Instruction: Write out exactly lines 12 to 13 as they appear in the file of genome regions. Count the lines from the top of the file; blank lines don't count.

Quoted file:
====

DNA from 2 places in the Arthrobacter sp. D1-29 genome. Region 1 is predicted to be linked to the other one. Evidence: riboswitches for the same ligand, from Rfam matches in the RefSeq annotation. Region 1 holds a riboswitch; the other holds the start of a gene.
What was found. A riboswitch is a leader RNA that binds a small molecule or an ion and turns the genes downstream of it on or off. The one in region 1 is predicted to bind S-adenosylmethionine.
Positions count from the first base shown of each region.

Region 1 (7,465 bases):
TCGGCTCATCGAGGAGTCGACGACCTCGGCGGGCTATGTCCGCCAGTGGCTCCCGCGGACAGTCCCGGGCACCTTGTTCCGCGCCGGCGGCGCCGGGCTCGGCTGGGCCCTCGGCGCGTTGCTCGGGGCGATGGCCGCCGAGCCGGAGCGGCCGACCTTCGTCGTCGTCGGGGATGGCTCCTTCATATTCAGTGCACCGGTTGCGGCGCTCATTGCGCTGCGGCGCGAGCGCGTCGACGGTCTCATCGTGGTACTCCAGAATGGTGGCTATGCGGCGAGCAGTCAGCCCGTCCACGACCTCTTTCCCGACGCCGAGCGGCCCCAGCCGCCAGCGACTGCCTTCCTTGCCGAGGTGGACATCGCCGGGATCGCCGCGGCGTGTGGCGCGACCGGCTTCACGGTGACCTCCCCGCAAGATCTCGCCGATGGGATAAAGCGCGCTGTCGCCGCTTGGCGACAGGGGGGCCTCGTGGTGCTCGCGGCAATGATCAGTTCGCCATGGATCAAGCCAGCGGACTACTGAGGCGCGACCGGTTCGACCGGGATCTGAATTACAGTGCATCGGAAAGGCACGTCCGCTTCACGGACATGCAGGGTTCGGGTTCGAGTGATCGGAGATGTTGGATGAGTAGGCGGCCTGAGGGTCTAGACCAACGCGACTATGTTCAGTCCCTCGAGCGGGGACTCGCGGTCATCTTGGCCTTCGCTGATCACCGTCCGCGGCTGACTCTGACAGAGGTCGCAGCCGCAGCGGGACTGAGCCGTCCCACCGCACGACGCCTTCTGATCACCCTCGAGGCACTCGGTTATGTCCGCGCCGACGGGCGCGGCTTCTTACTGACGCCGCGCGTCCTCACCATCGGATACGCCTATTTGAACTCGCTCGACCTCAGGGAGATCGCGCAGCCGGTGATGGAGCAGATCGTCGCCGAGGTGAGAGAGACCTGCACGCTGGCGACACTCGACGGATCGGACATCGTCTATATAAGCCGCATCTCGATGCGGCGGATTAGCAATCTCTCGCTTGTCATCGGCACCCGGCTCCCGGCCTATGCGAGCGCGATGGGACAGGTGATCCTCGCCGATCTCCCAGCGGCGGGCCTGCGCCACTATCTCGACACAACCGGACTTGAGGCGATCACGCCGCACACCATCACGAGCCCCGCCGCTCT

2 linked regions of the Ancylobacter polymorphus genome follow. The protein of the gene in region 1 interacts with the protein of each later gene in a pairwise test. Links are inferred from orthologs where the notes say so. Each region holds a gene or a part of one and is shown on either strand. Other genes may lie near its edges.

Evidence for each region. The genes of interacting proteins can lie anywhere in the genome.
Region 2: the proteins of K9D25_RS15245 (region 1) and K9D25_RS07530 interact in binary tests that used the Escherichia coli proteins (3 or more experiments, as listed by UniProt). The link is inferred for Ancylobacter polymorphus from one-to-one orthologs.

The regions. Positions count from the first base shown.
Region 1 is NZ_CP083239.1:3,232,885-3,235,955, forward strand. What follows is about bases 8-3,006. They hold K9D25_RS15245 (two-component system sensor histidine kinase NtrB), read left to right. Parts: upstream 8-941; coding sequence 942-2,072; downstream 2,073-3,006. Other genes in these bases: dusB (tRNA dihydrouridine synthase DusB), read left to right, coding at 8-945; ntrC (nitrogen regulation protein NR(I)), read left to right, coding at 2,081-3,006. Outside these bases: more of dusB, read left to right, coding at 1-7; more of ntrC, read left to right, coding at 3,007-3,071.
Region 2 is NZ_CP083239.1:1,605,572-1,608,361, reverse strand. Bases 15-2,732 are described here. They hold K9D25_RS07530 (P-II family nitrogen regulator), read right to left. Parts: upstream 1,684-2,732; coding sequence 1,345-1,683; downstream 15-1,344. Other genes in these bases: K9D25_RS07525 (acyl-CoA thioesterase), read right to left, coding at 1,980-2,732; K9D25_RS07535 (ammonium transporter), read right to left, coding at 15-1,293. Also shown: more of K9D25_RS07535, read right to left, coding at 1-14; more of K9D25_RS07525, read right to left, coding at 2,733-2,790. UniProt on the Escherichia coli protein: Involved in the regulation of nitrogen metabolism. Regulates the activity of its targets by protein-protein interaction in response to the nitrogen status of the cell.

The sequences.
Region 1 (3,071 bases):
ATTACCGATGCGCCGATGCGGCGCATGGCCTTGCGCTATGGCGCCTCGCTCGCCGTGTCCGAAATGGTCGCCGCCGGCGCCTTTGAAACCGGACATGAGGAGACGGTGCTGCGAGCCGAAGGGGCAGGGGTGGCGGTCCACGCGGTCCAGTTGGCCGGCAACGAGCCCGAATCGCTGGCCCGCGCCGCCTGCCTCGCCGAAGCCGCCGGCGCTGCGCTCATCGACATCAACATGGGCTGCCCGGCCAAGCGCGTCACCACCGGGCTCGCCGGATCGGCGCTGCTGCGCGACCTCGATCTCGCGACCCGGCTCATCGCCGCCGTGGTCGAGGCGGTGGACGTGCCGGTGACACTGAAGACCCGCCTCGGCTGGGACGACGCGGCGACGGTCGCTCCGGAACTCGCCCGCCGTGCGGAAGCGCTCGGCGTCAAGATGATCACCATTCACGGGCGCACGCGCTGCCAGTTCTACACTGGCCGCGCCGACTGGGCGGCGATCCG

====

The sequences.
Region 1 (3,071 bases):